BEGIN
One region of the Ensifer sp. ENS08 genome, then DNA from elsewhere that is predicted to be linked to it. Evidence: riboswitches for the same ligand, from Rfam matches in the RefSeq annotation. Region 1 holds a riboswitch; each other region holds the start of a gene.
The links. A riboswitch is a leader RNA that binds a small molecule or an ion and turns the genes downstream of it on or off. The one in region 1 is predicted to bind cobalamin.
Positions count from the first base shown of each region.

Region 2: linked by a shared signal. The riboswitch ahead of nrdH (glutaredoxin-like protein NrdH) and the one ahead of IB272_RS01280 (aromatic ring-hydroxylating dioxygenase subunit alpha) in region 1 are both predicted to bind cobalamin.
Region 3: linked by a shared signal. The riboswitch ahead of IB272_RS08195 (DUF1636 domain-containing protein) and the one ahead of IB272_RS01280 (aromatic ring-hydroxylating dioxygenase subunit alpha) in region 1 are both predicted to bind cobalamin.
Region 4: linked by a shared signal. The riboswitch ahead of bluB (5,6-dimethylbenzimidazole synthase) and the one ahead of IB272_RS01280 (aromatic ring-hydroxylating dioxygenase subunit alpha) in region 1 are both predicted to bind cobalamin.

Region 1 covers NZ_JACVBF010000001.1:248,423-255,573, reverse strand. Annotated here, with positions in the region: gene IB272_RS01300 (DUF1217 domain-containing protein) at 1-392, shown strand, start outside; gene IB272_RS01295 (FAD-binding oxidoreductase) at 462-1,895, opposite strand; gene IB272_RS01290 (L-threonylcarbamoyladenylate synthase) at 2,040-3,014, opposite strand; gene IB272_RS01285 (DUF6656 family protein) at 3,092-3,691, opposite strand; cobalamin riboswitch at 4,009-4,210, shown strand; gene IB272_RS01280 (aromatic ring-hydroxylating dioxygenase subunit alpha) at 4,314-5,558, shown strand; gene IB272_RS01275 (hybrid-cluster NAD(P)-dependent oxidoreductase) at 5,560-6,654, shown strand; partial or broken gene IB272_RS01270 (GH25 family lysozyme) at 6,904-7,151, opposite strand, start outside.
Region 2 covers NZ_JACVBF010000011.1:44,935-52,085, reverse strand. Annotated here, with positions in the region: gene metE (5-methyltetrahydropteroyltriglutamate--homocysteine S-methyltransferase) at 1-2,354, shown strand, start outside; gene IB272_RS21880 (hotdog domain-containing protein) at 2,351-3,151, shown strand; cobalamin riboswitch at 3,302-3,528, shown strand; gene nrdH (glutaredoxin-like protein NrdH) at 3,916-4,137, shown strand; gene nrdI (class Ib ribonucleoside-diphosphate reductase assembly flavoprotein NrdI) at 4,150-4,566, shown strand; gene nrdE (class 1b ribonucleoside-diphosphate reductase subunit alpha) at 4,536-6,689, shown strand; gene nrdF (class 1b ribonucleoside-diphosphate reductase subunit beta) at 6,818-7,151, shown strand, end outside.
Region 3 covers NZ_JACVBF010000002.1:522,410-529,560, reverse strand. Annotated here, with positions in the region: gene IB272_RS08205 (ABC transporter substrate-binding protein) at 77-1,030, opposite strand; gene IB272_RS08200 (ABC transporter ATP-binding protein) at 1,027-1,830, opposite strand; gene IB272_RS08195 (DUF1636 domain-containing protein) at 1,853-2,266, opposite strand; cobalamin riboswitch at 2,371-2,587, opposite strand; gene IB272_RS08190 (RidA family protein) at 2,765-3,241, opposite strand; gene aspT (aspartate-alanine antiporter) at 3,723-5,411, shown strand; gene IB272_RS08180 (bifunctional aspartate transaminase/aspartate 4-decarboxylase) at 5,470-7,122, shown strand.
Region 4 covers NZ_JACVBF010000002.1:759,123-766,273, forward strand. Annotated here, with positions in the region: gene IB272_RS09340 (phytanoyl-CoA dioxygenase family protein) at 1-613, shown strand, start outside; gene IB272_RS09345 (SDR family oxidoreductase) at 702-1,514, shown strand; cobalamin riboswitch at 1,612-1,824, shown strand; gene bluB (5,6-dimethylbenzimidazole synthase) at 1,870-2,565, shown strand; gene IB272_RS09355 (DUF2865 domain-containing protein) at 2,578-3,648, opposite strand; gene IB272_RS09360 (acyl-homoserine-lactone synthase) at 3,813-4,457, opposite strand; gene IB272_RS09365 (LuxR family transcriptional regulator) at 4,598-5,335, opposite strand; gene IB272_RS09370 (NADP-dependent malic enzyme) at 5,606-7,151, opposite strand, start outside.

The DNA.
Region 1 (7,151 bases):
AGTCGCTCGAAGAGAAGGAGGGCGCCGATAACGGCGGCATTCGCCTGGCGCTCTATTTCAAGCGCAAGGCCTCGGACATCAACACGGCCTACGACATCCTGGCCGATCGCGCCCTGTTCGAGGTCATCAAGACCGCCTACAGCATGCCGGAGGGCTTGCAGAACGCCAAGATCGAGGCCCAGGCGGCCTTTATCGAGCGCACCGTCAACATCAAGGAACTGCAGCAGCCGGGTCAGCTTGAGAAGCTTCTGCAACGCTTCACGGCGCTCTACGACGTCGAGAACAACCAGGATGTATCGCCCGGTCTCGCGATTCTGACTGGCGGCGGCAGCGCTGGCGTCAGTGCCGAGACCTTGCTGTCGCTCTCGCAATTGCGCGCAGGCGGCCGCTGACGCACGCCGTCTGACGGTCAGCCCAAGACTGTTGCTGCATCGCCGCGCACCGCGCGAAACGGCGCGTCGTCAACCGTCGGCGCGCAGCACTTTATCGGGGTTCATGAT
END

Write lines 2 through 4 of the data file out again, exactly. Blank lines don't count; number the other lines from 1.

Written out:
The links. A riboswitch is a leader RNA that binds a small molecule or an ion and turns the genes downstream of it on or off. The one in region 1 is predicted to bind cobalamin.
Positions count from the first base shown of each region.

Region 2: linked by a shared signal. The riboswitch ahead of nrdH (glutaredoxin-like protein NrdH) and the one ahead of IB272_RS01280 (aromatic ring-hydroxylating dioxygenase subunit alpha) in region 1 are both predicted to bind cobalamin.